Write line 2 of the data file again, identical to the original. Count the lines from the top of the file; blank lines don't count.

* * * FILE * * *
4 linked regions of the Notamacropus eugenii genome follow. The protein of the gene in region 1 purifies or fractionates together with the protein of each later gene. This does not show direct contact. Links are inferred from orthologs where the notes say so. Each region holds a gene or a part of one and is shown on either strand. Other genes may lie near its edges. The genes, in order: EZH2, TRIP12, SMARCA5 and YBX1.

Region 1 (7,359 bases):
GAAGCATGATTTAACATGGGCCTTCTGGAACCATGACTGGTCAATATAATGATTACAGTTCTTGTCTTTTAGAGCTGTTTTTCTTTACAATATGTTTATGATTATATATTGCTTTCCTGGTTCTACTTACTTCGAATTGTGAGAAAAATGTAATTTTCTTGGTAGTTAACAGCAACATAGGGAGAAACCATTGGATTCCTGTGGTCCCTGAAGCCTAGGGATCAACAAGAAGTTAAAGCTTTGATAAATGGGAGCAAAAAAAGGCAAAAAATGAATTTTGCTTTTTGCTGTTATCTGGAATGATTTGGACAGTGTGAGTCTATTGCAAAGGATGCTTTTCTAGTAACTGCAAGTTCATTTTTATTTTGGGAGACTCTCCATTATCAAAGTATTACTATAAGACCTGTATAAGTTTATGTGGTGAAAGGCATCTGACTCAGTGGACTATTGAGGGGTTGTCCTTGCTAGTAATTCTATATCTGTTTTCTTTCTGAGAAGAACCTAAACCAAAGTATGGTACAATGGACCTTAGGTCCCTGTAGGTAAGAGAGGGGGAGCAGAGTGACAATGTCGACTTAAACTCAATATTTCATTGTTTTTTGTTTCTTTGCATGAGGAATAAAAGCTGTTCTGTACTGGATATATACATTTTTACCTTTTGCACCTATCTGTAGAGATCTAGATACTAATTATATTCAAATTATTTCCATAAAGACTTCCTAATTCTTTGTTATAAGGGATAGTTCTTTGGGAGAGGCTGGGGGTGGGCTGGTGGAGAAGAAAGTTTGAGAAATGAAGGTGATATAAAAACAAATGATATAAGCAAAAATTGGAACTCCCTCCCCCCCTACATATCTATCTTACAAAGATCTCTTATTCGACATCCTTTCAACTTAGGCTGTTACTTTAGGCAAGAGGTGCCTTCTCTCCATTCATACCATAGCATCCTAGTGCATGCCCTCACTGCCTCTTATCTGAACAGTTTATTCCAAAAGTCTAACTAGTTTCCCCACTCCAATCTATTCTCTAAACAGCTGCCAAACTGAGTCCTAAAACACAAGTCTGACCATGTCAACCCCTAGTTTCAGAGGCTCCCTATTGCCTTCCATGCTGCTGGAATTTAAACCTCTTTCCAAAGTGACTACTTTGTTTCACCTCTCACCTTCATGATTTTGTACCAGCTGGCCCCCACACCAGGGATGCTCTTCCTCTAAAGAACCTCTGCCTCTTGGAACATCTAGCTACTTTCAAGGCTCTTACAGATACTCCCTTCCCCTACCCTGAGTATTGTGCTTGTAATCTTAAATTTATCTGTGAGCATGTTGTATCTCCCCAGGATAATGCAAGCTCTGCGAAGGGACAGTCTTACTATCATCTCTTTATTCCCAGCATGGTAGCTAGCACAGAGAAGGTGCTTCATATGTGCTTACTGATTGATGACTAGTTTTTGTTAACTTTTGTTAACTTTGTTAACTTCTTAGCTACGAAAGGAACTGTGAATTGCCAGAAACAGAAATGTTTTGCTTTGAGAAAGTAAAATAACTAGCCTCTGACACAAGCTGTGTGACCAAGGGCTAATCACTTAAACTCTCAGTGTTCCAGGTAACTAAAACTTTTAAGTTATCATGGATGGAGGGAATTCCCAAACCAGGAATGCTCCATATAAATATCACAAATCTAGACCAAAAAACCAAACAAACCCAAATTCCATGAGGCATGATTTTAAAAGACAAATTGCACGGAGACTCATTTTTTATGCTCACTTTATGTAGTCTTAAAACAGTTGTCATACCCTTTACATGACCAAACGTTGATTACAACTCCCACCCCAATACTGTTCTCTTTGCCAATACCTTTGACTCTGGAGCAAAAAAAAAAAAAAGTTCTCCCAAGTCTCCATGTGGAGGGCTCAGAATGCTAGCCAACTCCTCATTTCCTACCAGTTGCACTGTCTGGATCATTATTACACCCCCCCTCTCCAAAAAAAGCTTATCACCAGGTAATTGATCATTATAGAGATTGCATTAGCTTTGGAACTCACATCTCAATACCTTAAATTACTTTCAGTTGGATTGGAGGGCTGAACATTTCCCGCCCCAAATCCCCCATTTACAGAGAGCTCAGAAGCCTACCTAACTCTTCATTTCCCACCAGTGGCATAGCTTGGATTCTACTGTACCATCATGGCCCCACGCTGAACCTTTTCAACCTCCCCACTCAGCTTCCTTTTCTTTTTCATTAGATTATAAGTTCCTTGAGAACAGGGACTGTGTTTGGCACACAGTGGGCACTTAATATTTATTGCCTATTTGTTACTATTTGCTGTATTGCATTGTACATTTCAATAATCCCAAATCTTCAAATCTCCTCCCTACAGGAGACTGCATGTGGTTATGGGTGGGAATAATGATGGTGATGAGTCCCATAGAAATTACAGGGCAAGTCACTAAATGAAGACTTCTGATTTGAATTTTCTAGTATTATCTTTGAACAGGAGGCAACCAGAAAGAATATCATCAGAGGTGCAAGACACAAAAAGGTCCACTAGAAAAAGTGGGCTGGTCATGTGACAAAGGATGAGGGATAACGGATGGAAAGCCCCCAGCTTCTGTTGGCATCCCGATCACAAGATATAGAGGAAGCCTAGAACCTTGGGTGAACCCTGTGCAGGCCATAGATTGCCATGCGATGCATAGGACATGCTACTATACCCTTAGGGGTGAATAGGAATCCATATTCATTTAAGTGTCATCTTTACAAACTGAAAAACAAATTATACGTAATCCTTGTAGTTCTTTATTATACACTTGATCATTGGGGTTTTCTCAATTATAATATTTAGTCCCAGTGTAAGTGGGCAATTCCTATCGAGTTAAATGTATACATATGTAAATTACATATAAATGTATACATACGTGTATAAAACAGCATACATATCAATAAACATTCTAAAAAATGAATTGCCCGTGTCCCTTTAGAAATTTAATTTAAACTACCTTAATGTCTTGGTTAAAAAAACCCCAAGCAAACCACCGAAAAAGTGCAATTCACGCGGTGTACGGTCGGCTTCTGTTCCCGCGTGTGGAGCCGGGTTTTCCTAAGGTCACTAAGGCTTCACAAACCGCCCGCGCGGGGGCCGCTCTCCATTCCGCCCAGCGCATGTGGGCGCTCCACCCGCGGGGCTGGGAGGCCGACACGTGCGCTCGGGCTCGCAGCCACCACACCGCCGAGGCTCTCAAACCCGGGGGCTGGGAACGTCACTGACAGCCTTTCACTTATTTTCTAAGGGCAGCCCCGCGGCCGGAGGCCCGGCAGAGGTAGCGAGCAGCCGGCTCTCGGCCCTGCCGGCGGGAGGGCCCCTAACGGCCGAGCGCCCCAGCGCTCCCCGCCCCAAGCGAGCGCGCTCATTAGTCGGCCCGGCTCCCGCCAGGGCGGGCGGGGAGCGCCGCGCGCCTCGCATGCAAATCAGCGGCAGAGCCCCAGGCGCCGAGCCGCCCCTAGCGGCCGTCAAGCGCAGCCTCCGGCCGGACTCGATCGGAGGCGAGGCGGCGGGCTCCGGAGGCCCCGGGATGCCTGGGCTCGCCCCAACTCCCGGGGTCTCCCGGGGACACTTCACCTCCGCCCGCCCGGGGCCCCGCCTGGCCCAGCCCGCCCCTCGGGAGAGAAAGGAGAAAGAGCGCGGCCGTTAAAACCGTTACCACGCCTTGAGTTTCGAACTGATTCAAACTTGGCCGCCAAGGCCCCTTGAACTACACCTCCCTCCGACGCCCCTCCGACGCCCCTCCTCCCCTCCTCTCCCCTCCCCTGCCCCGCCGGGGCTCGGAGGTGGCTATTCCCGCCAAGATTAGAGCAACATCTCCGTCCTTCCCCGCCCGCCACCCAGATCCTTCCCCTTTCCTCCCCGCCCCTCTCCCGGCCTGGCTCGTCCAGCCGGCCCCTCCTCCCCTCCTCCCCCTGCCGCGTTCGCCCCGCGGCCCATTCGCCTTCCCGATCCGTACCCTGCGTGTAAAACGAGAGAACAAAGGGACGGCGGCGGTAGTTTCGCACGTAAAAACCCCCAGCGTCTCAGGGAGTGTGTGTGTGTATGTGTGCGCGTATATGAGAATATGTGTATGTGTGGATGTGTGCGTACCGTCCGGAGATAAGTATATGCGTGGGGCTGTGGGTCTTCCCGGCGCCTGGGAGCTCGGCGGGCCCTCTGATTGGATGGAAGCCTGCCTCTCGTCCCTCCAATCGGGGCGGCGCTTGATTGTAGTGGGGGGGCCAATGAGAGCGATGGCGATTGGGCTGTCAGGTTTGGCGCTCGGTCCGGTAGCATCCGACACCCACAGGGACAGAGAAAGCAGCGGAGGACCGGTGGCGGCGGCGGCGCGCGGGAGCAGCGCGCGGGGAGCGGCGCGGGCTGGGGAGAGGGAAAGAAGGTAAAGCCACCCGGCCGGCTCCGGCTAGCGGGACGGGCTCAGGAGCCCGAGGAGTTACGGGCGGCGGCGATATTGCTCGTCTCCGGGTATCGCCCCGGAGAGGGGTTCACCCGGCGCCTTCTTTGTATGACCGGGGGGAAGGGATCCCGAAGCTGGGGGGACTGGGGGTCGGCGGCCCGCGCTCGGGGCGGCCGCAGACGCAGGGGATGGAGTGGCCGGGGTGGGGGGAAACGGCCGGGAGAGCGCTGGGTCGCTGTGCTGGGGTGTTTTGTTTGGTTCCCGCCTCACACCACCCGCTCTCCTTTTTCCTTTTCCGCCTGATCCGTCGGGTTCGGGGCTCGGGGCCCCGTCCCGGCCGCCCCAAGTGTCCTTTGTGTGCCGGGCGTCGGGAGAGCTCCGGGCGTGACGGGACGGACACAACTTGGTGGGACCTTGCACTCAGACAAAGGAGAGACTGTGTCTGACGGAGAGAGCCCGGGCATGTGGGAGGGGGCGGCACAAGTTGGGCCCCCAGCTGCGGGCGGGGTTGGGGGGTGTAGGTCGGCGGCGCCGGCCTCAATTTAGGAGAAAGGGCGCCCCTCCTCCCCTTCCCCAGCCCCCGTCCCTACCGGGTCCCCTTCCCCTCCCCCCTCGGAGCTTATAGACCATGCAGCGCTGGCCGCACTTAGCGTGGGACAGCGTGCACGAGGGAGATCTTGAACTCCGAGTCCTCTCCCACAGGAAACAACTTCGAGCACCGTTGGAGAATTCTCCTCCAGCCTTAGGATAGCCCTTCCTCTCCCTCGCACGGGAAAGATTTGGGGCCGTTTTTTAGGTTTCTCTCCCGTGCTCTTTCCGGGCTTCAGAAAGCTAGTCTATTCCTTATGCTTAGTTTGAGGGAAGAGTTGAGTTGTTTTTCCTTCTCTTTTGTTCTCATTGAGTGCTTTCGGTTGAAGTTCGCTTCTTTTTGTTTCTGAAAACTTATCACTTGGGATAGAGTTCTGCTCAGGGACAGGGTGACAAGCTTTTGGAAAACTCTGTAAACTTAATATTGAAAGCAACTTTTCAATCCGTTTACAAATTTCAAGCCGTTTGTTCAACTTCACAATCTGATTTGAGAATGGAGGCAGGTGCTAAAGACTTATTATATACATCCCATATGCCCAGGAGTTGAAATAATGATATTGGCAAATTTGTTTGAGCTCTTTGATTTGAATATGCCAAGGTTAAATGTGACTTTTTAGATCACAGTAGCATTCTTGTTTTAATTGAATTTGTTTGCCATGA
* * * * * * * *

Region 1 (7,359 bases):